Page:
Starting a business during the Covid-19 crisis

Acclaimed entrepreneur James Caan CBE reveals the three questions you should ask yourself before you part with your cash to start a business in the current climate.
The coronavirus pandemic has been incredibly traumatic. People have lost their jobs, their livelihoods and some have even lost loved ones. Yet through difficulty comes strength, and I believe we will emerge from the darkness stronger as a society.
I’ve been inundated with questions about starting a business during the crisis, none more so than from colleagues in Monaco. The question on everyone’s mind at the moment is just how far reaching the consequences of the coronavirus will be for the business community and the wider economy. Should you start a business during this extraordinary time? I can’t directly answer this, but what I can do is give you the ingredients to find the answer you need. Here are three questions you should ask yourself before you part with your cash to start a business in the current climate.
Business idea or hobby?
I’ve constantly had to ask myself this throughout my 30+ years in business. Here in Monaco, we’re surrounded by those with a high level of disposable income, but that often means money is ploughed into a venture that is more like a pastime than a return on an investment. As a wealthy entrepreneur, you cannot have tunnel vision when solving problems.
Monaco is not representative of society as a whole. Not everyone has the tools to shield themselves economically from the pandemic. You may think your idea is revolutionary, but the general public have other priorities during this crisis. Ask yourself if you’re catering to a lockdown hobby or creating a scalable business. In my experience, every new situation creates new opportunities, but it is crucial that your idea caters to clients financially and ethically, not just now but for the post-coronavirus world as well.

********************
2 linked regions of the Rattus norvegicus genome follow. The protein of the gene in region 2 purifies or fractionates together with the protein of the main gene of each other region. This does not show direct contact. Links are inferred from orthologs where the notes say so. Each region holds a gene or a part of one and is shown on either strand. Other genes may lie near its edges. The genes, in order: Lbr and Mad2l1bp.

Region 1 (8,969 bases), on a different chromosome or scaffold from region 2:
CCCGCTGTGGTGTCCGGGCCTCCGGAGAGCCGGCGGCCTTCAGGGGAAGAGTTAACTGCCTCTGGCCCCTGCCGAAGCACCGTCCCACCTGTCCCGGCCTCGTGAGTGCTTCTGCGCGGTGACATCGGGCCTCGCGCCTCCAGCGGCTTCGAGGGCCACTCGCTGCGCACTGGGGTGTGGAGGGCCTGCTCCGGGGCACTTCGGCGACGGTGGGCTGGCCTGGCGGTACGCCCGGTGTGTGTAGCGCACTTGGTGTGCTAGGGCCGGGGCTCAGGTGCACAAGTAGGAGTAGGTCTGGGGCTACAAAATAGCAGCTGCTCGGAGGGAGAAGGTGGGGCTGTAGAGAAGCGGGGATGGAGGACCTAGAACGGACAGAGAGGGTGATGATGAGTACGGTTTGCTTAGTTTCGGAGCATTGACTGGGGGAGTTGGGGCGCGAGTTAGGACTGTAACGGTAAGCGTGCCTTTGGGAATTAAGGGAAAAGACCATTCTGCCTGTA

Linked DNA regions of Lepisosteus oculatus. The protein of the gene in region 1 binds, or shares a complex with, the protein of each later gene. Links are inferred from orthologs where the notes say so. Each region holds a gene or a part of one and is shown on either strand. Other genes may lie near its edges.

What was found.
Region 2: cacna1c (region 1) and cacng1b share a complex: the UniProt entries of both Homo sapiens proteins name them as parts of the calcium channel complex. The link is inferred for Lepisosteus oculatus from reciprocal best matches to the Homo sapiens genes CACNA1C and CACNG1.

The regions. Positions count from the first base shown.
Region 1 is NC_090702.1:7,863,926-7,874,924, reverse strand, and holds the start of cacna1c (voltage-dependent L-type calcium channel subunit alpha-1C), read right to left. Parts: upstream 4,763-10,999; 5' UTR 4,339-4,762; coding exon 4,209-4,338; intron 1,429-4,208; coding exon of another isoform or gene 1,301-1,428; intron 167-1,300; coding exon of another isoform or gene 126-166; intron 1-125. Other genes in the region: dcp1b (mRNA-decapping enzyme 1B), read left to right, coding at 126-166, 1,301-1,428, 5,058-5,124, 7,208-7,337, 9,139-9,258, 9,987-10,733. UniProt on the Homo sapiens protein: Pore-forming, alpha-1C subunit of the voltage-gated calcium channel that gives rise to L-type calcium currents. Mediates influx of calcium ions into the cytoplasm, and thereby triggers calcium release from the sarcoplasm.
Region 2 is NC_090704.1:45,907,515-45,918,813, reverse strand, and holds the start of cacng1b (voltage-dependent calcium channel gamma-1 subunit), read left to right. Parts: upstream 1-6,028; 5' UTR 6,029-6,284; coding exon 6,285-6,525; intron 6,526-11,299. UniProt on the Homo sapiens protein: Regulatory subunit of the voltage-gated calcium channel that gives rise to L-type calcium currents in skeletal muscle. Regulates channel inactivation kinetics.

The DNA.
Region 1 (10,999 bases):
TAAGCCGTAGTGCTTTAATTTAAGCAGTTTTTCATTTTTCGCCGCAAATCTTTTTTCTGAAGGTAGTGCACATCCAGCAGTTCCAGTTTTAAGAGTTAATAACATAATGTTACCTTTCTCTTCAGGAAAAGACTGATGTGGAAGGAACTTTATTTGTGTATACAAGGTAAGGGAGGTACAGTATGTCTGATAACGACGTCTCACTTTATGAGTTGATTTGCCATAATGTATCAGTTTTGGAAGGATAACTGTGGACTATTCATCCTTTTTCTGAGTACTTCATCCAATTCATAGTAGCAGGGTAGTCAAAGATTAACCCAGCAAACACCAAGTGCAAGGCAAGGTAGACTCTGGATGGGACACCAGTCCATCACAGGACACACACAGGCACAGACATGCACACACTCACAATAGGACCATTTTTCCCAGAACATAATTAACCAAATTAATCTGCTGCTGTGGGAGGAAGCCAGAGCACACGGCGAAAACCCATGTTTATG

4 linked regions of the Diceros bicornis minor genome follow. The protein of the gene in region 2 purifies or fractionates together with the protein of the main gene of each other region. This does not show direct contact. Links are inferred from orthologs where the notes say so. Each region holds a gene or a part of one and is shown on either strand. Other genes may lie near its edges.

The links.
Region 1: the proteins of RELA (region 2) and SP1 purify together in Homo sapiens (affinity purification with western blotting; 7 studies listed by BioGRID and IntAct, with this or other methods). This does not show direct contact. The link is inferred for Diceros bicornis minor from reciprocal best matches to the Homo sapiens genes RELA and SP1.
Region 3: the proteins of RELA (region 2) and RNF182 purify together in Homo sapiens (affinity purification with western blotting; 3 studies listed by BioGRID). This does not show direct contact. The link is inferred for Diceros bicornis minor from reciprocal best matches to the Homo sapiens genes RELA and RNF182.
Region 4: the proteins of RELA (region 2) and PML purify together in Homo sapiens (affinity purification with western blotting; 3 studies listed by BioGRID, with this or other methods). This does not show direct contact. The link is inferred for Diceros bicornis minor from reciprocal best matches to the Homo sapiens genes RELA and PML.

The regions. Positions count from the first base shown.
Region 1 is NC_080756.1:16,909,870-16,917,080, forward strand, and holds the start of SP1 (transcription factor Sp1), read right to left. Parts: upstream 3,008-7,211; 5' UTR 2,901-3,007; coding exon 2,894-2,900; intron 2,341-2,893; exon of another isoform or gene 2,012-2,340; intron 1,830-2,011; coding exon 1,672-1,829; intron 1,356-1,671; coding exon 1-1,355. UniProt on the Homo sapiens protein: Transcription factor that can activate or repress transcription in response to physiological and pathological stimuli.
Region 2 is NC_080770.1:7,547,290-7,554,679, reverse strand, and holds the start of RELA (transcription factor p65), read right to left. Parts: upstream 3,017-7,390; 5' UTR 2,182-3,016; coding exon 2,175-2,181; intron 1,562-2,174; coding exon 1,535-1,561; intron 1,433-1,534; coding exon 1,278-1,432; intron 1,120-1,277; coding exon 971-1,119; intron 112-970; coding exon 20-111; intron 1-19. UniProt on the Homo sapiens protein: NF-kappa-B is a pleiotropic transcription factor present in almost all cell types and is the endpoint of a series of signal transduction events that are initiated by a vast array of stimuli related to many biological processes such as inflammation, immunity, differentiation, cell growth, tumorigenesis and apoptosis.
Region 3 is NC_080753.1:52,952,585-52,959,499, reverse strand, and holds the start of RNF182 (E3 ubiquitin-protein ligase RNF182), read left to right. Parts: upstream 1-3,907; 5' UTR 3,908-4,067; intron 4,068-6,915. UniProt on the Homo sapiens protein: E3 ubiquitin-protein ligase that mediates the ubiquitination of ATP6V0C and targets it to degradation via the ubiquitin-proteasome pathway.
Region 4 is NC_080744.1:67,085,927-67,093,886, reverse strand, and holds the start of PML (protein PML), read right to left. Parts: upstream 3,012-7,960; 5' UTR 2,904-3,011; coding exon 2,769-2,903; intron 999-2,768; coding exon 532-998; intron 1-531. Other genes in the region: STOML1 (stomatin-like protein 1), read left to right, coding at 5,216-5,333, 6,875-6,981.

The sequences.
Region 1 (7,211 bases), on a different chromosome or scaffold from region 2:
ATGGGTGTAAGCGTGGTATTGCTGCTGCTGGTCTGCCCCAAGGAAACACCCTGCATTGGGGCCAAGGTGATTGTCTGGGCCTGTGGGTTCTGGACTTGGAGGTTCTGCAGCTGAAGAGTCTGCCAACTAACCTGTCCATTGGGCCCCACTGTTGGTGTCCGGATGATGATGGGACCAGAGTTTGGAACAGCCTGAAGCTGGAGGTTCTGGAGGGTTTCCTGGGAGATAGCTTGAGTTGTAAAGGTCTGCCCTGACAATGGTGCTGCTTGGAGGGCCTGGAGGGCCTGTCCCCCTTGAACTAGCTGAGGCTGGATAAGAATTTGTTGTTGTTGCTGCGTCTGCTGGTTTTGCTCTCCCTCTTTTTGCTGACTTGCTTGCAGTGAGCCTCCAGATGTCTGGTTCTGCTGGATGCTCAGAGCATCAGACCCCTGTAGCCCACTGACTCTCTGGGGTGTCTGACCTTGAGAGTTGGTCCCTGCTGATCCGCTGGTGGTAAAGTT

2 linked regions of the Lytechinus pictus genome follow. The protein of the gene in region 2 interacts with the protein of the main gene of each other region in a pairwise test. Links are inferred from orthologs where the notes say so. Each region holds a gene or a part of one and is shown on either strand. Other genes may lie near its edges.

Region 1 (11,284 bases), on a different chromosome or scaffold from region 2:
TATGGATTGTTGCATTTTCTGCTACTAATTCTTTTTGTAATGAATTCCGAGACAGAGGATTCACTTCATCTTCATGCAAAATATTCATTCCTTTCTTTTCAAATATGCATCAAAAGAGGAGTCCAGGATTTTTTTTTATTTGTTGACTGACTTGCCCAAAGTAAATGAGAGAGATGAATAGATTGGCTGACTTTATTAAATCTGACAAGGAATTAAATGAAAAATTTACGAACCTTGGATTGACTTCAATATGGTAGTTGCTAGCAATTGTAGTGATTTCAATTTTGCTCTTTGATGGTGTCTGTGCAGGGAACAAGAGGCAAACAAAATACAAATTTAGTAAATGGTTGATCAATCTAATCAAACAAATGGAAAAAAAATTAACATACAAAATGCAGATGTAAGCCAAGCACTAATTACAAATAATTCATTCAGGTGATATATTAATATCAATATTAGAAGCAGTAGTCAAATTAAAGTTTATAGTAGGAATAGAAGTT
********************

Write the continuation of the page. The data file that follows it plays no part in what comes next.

Is it viable in the current climate?
Viability carries a completely different meaning now to just a few months ago. More than ever, you need to ensure that the numbers add up. Even if you’re fortunate enough to have the capital to fund your venture, it’s essential to assess how robust your investment is at present.
I tend to look at the following factors: the cost of goods, the cost of time, the cost of opportunity, the cost of acquiring customers, and potential profit. Externally, the current global challenge has raised the stakes of the equation. Internally, the costs have always been high in Monaco, which continues to rank as one of the world’s most expensive places to live.
Hard work is commendable, but if you can’t account for every factor I’ve outlined, the idea is void.
Is it desirable?
If the maths add up, you need to consider the desirability of your product or service at this challenging time. Different to the first consideration, this is not about how many but how much. Be weary, all of our typical assumptions have gone out of the window – you will be required to adapt.
Gauge public opinion with market research. Be frank in your conversations and use the current obstacles as an extra level of assessment.
Next steps
I’ll leave you with my best piece of advice: demonstrate practical examples of how you can execute your plans in the current environment. If your business is robust enough to survive the biggest shock to the economic system since the Second World War, you will be in a great position as the world moves out of the crisis. Tackle the challenges we currently face head on and you can reap the rewards of the recovery.
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Interview: James Caan